Secured loans, also known as homeowner loans and second charge mortgages are a great option for those who own a property to raise funds when required. Secured loans are also popular among small business owners and investors who want to use their money for their business..
Secured loan interest rates and fees are usually very low, but finding the right deal is crucial as there are often big differences between each lender and broker. This guide will help you understand what a secured loan is and how they work so that you can make an informed decision on whether or not to take one out.
What is a secured loan?
A secured loan, also known as a homeowner loan or second charge mortgage is a type of loan that sees the lender take security over a property in return for granting a loan. This means that if the borrower fails to pay the secured loan back, the lender can take ownership of the assets and thus have the right to get their money back.
What are the secured loan interest rate types?
There are four main types of secured loan interest rates you’ll need to know about to ensure you’re taking out the one that’s best for you.
1. Fixed Rate
Fixed-rate loans are backed by a specific interest rate that is not going to change for a set period of time. These are the most common types of interest rates on secured loans.
2. Variable Rate
Variable rate loans are based on a the lenders Standard Variable Rate. They could go up or down over time according to market interest rates, or lender preference. This makes them a bit riskier for lenders because they have less certainty about their return.
3. Tracker Rate
The third type is the tracker rate. This is a variable rate that is based on a specific index. Usually, the index is the Bank of England base rate. This means that the rate is going to be changing over time with changes in the Bank of England Base Rate.
4. Discounted Rate Secured Loans
The last interest rate type is known as a discounted rate. Discounted rates usually work by offering a discount on the lenders Standard Variable Rate (SVR). While you’re paying less than you would on the SVR, you’re still at risk of unexpected interest rate rises.
Which type of interest rate is best for secured loans?
Fixed rates are best for those who want to know how much they’ll pay each month. If this isn’t a concern, then simply choosing the lowest interest rate is the best approach.
How can I get a lower rate on my secured loan?
The best way to get a lower secured loan rate is by borrowing at a lower loan to value (LTV). Reducing the LTV reduces the risk to the lender and will open up products with lower interest rates.
If you have a history of bad credit, repaying any outstanding defaults and CCJs may allow you to borrow at a lower rate.
Which lenders currently offer the best-secured loan rates?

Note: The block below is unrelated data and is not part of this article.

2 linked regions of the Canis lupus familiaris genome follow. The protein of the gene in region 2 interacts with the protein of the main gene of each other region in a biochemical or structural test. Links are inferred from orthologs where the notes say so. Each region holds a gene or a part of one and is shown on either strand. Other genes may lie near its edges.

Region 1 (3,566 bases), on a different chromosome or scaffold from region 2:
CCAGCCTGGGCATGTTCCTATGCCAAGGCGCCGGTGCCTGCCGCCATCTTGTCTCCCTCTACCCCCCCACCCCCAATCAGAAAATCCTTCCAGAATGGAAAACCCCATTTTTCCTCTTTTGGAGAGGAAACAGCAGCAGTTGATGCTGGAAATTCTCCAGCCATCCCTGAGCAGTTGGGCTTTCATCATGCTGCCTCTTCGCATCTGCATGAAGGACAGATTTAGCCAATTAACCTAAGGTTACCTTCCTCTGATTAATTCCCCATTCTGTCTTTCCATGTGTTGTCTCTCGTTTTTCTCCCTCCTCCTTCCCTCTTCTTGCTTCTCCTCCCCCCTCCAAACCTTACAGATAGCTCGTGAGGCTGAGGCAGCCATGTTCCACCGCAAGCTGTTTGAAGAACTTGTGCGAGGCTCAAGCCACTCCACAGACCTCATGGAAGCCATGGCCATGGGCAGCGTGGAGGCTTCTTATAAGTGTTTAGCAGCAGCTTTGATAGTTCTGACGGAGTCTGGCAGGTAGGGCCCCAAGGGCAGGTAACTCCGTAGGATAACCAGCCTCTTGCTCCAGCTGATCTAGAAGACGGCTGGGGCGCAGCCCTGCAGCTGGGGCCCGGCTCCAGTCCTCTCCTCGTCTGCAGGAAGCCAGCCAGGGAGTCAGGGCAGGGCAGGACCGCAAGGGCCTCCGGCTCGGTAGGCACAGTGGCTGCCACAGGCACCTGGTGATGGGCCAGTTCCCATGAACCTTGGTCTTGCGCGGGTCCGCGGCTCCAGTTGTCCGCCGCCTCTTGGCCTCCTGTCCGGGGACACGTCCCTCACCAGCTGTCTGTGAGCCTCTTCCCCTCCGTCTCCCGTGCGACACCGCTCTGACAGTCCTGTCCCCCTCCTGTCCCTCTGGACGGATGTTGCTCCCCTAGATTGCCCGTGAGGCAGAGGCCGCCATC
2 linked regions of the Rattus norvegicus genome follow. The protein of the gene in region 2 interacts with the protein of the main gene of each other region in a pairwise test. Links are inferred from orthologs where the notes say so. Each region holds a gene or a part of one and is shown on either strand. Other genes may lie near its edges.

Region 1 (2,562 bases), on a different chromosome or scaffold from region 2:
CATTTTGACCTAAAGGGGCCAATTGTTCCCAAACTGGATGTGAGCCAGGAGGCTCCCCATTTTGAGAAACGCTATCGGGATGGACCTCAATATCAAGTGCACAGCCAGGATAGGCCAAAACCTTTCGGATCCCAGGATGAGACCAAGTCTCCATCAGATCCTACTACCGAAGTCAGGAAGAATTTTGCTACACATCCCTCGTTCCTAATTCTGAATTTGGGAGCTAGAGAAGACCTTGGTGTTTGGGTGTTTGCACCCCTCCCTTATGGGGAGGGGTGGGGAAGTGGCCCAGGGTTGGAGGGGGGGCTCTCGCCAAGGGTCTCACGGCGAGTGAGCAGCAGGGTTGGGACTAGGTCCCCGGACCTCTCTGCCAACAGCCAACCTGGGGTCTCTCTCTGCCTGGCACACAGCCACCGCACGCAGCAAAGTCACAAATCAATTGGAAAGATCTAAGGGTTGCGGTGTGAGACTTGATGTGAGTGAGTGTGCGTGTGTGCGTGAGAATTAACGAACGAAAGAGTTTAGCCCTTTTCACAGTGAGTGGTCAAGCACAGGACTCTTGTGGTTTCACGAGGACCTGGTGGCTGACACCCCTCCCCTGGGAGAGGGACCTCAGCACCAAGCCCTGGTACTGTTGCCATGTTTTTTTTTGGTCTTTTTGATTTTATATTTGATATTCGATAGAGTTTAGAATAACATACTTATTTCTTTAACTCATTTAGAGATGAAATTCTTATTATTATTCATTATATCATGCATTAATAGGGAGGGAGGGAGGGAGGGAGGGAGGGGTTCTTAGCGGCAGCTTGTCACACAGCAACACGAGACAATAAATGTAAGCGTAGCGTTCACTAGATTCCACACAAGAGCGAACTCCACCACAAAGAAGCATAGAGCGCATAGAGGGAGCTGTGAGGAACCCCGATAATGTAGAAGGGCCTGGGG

Below are some of the best lenders that offer secured loans with great interest rates and other perks. These are just examples, of course, and there are many different lenders out there. You can search online to find the best rates available in your area.
The following rates are calculated on a £20,000 loan over a ten-year repayment term.
|Secured Loan Lender||Rates From|
|United Trust Bank||3.85%|
Will I have to pay other fees?
Yes, most secured loans will charge some kind of fees surrounding their financial products for certain reasons. Let’s take a look at some of them now.
1. Lender Arrangement Fee
A lender arrangement fee is a flat fee that lenders will charge you to lend your money. All lenders charge arrangement fees when setting up a homeowner loan, but the size of this fee will vary depending on the lender and product you choose. This fee can vary from lender to lender, but typically it will be around 0.5% to 5% of the total loan amount.
If your lender arrangement fee was 3%, this means that for every £100,000 you’re taking out, you’ll be charged £3,000.
2. Broker Fees
A broker fee is a fee charged by the lender to arrange your loan. The fee that you’re charged will vary depending on the broker that you choose, with some brokers charging between 10-12.9% of the loan amount! We charge a flat fee of £995 when arranging a secured loan.
3. Valuation Fees
A valuation fee is a fee that is charged to assess the value of your property. It’s the cost of creating a report that details the condition and value of the property. In some cases, this fee may be avoidable, where the lender is willing to undertake an automated, or desktop valuation. An automated valuation simply sees an automated system place a value on your property based on the property type, the number of bedrooms, local sales data and your estimate.